Closed Heart Surgery

Going under the knife is an arduous, lonely experience, and anyone who will share your pain is welcome. But Donald Rumsfeld? Finding an unlikely medical companion in the Defense secretary.

Going in, I knew that surgery—even routine rotator cuff surgery—had its risks and unintended consequences. But I never imagined it would bring me closer, physically and emotionally, to Donald Rumsfeld. In early September, a few weeks after my surgery, the Defense secretary went through an identical procedure, and now whenever I see pictures of him with his arm in a sling, I experience uncontrollable twinges of empathy.

Even though it’s an out-patient procedure, shoulder surgery renders you sore, humbled, and incapacitated. It also left me in such a weakened condition that I can feel Rumsfeld’s pain and misery. Heavens to Betsy, as Rumsfeld might put it—how can I empathize with a figure of such “diabolical incompetence” (as the New Republic referred to him), who’s unilaterally scorned as an imperious bungler by Bob Woodward, David Brooks, and Thomas Ricks, among the multitude of other prominent critics? Trust me, it’s a horrible experience, finding yourself in Rumsfeld’s radioactive shoes, even vicariously—like being John Malkovich with no comic relief.

According to news reports, Rumsfeld’s “maceration” was the result of an athletic injury, probably from his overly aggressive squash game. As near as I can tell, mine was more passive aggressive. Rather than any specific trauma, I blame my injured status on a combination of aging and household labor, years of shoveling, scraping, and hammering, with my right arm overtaxed and hyperextended.

But the fallout and aftershocks are virtually the same. Projecting from my own surgery, I have a nightmare vision of Rumsfeld waking in a hospital recovery room, dazed by anesthesia and painkillers, with his arthroscopically repaired shoulder sutured and taped, immobilized by IV tubes and a motorized ice pack. After the narcotics wear off, the post-op pain begins, freakishly radiating up and down the afflicted arm like tiny lightning bolts, making it impossible to find a comfortable resting or sleeping position. Then there are feelings of helplessness and frustration at no longer being able to manage even the simplest household tasks.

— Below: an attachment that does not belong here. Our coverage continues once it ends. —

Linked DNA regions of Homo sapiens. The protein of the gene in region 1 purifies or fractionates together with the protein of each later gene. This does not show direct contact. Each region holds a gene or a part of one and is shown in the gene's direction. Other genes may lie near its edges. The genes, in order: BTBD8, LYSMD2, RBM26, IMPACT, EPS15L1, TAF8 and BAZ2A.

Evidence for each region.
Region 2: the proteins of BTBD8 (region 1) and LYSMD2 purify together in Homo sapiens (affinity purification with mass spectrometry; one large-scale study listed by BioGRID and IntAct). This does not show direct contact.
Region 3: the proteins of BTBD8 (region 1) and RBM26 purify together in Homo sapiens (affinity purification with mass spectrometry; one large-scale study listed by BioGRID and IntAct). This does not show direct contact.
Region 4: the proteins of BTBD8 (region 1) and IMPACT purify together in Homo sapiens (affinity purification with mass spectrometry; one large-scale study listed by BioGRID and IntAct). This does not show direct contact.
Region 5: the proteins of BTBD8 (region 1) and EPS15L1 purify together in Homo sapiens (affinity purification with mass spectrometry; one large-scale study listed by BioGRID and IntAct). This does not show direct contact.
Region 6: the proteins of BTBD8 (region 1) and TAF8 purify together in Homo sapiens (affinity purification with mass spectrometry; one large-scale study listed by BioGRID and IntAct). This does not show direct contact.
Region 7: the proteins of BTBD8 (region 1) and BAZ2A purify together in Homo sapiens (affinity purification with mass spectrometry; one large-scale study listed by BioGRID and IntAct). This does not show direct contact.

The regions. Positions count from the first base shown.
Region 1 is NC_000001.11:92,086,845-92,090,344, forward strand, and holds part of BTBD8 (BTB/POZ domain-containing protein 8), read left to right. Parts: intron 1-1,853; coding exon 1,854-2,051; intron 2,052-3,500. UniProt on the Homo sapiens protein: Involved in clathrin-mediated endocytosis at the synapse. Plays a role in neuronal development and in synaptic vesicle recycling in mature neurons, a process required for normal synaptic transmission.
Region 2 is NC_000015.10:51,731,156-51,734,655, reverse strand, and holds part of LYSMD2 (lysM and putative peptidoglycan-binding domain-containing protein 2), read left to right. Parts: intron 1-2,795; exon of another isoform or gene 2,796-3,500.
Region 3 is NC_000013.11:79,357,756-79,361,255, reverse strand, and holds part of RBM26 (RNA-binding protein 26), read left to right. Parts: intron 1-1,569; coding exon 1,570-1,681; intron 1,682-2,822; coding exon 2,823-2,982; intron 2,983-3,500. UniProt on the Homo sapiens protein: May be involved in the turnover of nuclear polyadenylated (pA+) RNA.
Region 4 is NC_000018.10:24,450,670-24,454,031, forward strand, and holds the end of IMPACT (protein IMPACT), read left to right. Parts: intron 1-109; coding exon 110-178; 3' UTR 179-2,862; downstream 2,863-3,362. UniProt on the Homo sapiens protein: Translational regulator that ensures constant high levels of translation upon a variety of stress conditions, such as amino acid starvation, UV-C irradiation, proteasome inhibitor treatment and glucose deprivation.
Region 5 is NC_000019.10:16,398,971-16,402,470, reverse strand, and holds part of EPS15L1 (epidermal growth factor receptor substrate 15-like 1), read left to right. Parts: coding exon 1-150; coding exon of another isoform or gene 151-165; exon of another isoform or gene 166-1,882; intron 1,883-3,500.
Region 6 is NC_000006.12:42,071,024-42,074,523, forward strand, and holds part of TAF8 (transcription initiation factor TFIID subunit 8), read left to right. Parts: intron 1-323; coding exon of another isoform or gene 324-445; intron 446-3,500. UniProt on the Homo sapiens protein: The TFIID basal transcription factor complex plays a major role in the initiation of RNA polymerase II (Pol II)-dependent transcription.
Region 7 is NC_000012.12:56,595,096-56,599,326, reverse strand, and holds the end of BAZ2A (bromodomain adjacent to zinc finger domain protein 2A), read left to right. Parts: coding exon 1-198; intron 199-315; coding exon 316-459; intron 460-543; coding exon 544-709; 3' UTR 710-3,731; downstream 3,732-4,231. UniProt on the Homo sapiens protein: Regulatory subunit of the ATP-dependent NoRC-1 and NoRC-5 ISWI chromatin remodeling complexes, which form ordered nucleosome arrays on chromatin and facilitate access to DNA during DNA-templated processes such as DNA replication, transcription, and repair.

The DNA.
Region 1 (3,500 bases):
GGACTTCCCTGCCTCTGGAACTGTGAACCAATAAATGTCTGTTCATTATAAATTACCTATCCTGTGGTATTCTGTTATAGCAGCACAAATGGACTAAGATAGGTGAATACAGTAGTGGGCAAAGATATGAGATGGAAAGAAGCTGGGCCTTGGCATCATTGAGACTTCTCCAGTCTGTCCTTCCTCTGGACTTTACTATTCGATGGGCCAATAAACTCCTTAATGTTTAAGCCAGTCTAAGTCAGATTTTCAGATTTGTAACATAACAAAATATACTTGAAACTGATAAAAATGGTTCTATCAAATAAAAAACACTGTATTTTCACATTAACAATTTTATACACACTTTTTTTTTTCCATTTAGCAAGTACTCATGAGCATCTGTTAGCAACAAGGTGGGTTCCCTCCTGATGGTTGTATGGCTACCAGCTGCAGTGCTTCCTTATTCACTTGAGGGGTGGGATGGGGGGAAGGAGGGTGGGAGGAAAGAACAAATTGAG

I suppose there’s some consolation in knowing that this is a “hot” surgery, according to the testimony of an orthopedist in Time magazine, one that puts me in the company of Kerry Wood, John Kerry, and other, non-Kerry notables.Like Rumsfeld, I left the hospital encumbered with a sling—not just a standard let-it-hang type, but a deluxe model, with a cushion between the arm and the ribcage. If his recovery-in-progress mirrors mine, he’s also been bothered by the lesser side effects: the stiffness, the bone-deep itch, the chronic discomfort, the weak and atrophied bicep, the hand tremors when lifting a fork or coffee cup.

By most accounts, Rumsfeld doesn’t like to second-guess himself, but there must be times during his rehab when he wonders, as I frequently do, whether the operation was worth the pain and disability, which seems so much more intense after the surgery than before. But I have only to remember the stern warning of my orthopedic surgeon: If you don’t fix it now, it’s only going to get worse, and eventually it won’t be fixable.